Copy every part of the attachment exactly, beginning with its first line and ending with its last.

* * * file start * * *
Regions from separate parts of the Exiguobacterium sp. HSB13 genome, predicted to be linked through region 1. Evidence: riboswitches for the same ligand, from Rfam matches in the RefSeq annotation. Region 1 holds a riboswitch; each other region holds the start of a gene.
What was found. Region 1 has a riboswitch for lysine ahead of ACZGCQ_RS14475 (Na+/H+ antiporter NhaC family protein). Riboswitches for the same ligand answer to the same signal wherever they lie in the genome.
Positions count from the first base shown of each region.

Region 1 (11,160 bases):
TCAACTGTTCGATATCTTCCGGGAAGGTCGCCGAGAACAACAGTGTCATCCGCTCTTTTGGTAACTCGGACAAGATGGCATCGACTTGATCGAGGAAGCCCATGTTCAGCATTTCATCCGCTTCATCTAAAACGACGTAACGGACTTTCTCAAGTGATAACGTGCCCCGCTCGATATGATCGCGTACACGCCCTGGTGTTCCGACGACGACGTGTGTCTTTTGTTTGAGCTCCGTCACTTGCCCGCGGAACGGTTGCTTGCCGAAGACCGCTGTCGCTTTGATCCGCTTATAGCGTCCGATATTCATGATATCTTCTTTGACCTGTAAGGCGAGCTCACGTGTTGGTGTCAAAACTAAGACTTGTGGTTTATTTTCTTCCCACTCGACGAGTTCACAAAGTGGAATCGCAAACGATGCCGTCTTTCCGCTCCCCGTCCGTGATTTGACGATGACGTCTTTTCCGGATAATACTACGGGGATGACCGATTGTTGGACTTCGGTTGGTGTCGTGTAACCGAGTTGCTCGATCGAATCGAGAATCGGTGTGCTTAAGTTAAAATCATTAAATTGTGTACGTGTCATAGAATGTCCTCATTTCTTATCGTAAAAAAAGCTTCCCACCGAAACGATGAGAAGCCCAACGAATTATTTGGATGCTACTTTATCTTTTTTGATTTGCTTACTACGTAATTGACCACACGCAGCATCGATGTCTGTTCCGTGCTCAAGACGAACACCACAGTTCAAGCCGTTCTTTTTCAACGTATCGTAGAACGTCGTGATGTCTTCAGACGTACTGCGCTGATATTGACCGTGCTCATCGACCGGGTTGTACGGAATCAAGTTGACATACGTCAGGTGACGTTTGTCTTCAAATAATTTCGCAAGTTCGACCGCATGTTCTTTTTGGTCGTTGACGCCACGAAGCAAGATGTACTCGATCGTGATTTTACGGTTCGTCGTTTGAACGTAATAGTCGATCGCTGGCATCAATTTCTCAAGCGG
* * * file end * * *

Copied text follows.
Regions from separate parts of the Exiguobacterium sp. HSB13 genome, predicted to be linked through region 1. Evidence: riboswitches for the same ligand, from Rfam matches in the RefSeq annotation. Region 1 holds a riboswitch; each other region holds the start of a gene.
What was found. Region 1 has a riboswitch for lysine ahead of ACZGCQ_RS14475 (Na+/H+ antiporter NhaC family protein). Riboswitches for the same ligand answer to the same signal wherever they lie in the genome.
Positions count from the first base shown of each region.

Region 1 (11,160 bases):
TCAACTGTTCGATATCTTCCGGGAAGGTCGCCGAGAACAACAGTGTCATCCGCTCTTTTGGTAACTCGGACAAGATGGCATCGACTTGATCGAGGAAGCCCATGTTCAGCATTTCATCCGCTTCATCTAAAACGACGTAACGGACTTTCTCAAGTGATAACGTGCCCCGCTCGATATGATCGCGTACACGCCCTGGTGTTCCGACGACGACGTGTGTCTTTTGTTTGAGCTCCGTCACTTGCCCGCGGAACGGTTGCTTGCCGAAGACCGCTGTCGCTTTGATCCGCTTATAGCGTCCGATATTCATGATATCTTCTTTGACCTGTAAGGCGAGCTCACGTGTTGGTGTCAAAACTAAGACTTGTGGTTTATTTTCTTCCCACTCGACGAGTTCACAAAGTGGAATCGCAAACGATGCCGTCTTTCCGCTCCCCGTCCGTGATTTGACGATGACGTCTTTTCCGGATAATACTACGGGGATGACCGATTGTTGGACTTCGGTTGGTGTCGTGTAACCGAGTTGCTCGATCGAATCGAGAATCGGTGTGCTTAAGTTAAAATCATTAAATTGTGTACGTGTCATAGAATGTCCTCATTTCTTATCGTAAAAAAAGCTTCCCACCGAAACGATGAGAAGCCCAACGAATTATTTGGATGCTACTTTATCTTTTTTGATTTGCTTACTACGTAATTGACCACACGCAGCATCGATGTCTGTTCCGTGCTCAAGACGAACACCACAGTTCAAGCCGTTCTTTTTCAACGTATCGTAGAACGTCGTGATGTCTTCAGACGTACTGCGCTGATATTGACCGTGCTCATCGACCGGGTTGTACGGAATCAAGTTGACATACGTCAGGTGACGTTTGTCTTCAAATAATTTCGCAAGTTCGACCGCATGTTCTTTTTGGTCGTTGACGCCACGAAGCAAGATGTACTCGATCGTGATTTTACGGTTCGTCGTTTGAACGTAATAGTCGATCGCTGGCATCAATTTCTCAAGCGG